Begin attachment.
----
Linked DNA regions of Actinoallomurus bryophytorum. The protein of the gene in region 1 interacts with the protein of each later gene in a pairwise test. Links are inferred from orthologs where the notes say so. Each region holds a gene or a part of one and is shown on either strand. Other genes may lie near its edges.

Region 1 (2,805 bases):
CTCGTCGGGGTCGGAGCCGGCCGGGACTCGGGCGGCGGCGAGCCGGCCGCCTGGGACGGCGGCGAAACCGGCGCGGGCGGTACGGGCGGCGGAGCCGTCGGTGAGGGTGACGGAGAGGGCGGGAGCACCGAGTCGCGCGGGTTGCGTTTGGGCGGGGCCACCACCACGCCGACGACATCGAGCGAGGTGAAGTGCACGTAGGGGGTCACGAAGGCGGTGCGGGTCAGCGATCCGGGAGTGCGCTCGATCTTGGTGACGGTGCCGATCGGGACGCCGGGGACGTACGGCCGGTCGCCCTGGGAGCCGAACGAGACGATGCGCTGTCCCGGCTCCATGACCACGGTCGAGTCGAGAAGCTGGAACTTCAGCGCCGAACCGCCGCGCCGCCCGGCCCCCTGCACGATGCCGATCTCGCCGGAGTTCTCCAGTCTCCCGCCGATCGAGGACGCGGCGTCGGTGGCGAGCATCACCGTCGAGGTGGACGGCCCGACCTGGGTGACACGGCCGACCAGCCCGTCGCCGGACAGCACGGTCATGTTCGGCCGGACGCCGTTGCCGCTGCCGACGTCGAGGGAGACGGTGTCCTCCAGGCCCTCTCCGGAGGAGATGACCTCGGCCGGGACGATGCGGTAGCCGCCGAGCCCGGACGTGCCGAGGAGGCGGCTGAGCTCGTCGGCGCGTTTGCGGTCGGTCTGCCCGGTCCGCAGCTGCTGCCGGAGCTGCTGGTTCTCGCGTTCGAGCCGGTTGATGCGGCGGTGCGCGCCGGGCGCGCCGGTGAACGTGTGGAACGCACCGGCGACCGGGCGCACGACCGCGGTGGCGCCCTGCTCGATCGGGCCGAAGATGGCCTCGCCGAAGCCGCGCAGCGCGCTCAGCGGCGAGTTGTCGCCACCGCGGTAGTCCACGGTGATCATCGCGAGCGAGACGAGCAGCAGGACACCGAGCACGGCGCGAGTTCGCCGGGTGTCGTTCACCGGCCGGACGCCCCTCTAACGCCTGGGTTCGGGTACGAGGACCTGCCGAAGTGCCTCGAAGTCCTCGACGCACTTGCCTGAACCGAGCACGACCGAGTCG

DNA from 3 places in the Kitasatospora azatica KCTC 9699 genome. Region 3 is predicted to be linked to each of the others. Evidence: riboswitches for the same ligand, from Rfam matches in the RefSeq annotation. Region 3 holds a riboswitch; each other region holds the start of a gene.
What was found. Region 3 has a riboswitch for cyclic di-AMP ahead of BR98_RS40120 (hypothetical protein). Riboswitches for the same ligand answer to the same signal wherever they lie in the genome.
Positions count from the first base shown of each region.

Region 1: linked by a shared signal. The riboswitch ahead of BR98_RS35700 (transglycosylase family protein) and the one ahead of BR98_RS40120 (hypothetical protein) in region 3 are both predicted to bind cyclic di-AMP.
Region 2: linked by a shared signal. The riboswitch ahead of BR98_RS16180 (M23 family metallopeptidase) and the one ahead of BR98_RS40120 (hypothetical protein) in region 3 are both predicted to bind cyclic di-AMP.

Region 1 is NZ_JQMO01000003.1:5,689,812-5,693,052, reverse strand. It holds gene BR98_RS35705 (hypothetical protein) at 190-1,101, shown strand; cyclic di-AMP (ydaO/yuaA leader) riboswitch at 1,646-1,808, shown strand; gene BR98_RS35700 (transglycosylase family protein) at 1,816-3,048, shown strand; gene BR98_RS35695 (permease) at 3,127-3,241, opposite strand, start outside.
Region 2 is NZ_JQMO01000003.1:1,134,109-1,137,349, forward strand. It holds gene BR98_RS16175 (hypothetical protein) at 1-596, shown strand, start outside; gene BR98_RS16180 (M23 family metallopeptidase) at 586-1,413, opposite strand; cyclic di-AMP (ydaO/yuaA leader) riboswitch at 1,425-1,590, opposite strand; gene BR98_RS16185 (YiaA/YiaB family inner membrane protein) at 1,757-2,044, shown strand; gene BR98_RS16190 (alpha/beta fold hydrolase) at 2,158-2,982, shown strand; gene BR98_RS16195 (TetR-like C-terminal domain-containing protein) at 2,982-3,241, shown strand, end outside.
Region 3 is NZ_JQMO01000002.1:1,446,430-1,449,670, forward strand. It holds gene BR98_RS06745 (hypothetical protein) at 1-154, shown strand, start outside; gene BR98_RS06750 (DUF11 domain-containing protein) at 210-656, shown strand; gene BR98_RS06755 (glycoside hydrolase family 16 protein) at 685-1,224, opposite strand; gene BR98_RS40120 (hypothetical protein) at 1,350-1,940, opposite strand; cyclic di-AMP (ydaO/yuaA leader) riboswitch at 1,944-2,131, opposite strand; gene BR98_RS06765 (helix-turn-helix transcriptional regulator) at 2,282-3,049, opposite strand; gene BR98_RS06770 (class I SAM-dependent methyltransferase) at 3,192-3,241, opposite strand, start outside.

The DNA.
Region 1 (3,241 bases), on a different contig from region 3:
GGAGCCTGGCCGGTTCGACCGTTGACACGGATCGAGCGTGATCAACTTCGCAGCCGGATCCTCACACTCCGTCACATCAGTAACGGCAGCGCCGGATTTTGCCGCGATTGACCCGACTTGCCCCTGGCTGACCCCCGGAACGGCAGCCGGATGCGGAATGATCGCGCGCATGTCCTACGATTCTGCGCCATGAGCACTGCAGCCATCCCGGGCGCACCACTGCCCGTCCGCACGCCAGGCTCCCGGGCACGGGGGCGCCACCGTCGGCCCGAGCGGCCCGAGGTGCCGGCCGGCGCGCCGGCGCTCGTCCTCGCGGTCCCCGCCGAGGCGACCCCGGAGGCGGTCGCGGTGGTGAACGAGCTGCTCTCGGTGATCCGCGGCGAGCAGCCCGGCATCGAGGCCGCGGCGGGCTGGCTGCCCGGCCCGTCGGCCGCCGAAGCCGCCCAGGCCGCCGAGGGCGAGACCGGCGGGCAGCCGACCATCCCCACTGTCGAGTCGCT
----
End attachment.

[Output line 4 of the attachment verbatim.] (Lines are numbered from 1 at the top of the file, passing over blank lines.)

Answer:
DNA from 3 places in the Kitasatospora azatica KCTC 9699 genome. Region 3 is predicted to be linked to each of the others. Evidence: riboswitches for the same ligand, from Rfam matches in the RefSeq annotation. Region 3 holds a riboswitch; each other region holds the start of a gene.